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John T. Isaacs, PhD

Department Affiliations Department of Oncology, Department of Urology, Co-Director, Pharmacology and Drug Development Program, Co-Director, Urologic Oncology Program
Rank Professor
Office Phone 410-955-7777
Lab Phone
Fax 410-614-8397
SOM Address Room 1M44 Cancer Research Building I

Jin Gao  1994 – 2000

Annastashia Mhaka  1999 – 2004

Ivan Litvinov 2000 – 2006

Research Interests

How and why cells undergo energy dependent cellular suicide, termed programmed cell death or apoptosis, is just as regulated and complicated as how and why cells proliferate. The laboratory is defining the cascade of cellular and molecular events involved in PCD using normal and malignant prostate cells as model systems. These studies are focused upon identifying potential therapeutic mechanisms for activating this PCD pathway as a new and more effective approach to prostate cancer therapy.

Prostate gland and prostate cancer cells that have metastasized to other tissues are known to secrete multiple proteases including PSA, PMSA, hK2 and others. Our lab is trying to take advantage of the aforementioned fact and design various pro-drugs, toxic small molecules bound to a peptide that can be cleaved by one or more of the secreted proteases. Such cleavage would liberate the toxic molecule and allow it to kill prostate cancer and/or normal prostate cells that are in the proximity. Secreted by the prostate proteases are known to be inactivated in blood by various inhibitors. The above assures that pro-drug would only be specifically activated only when it is near by the prostate cells.

Our laboratory has a long-standing interest in addressing and understanding signaling events that play an important role in tumorogenesis and metastasis. In particular, we are trying to improve our understanding of androgen action, various kinase and phosphatase signaling in prostate cancer cells as well as understand stroma-epithelium interactions in normal prostate and prostate cancer.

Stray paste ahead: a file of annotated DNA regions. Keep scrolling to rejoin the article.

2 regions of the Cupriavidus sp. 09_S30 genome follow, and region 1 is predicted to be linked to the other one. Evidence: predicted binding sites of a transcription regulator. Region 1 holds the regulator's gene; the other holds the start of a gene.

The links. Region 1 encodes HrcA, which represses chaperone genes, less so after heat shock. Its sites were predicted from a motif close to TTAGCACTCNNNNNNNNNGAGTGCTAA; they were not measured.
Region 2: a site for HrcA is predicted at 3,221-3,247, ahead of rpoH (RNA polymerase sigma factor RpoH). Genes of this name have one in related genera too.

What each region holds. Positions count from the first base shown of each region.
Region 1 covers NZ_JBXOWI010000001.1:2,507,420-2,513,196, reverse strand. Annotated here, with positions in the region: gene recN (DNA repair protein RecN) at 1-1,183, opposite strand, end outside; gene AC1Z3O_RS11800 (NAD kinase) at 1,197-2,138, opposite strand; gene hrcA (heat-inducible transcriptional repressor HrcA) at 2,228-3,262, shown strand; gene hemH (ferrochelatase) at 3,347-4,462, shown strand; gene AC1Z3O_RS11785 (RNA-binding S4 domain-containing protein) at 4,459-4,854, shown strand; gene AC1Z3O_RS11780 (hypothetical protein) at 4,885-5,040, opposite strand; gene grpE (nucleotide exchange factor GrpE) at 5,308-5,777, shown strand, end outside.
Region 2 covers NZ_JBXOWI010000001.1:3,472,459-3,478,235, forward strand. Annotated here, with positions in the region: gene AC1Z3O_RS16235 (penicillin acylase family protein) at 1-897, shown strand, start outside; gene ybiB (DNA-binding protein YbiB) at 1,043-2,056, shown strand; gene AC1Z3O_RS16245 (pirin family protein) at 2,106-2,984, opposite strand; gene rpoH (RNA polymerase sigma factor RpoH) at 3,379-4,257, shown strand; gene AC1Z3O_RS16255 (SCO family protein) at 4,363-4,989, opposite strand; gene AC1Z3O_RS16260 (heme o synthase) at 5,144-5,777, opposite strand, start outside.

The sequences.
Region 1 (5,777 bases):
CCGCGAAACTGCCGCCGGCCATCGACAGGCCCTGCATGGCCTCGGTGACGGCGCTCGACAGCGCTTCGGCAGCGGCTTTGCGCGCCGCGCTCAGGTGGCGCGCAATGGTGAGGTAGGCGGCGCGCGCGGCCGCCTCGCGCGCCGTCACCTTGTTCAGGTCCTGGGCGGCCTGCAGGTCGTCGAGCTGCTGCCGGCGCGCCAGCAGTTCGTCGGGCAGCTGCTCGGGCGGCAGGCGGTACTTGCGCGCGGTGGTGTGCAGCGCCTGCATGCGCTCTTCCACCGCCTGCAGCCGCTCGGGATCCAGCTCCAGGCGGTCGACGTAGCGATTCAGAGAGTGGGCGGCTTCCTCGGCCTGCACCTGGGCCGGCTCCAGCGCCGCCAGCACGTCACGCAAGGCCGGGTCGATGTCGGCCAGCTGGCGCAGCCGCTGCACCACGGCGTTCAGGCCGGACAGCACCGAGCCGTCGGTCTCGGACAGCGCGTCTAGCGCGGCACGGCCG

Research Profile

  • Tombal B, Weeraratna A, Denmeade S, Isaacs J. Thapsigargin induces a calmodulin/calcineurin-dependent apoptotic cascade responsible for the death of prostatic cancer cells. The Prostate 43:303-317, 2000.
  • Gao J, Arnold JT, Isaacs JT. Conversion from a paracrine to an autocrine mechanism of androgen-stimulated growth during malignant transformation of prostatic epithelial cells. Cancer Res 61:5038-5044, 2001.
  • Jakobsen CM, Denmeade Sr, Isaacs JT, Gady A, Olsen CE, Christensen SB. Design, synthesis, and pharmacological evaluation of thapsigargin analogues for targeting apoptosis to prostatic cancer cells. J Med Chem 44:4696-4703, 2001.
  • Pinski J, Parikh A, Bova GS, Isaacs JT. Therapeutic implications of enhances G(0)/G(1) checkpoint control induced by coculture of prostate cancer cells with osteoblasts. Cancer Res 61:6372-6376, 2001.
  • Pinski J, Weeraratna A, Uzgare AR, Arnold JT, Denmeade SR, Isaacs JT. Trk receptor inhibition induces apoptosis of proliferating but not quiescent human osteoblasts. Cancer Res 62:986-989, 2002.
  • Tombal B, Denmeade Sr, Gillis JM, Isaacs JT. A supramicromolar elevation of intracellular free calcium ([Ca(2+)](I)) is consistently required to induce the execution phase of apoptosis. Cell Death Differ 9:561-573, 2002.
  • Denmeade SR, Isaacs JT. A History of prostate cancer treatment. Nat Rev Cancer 2:389-396, 2002.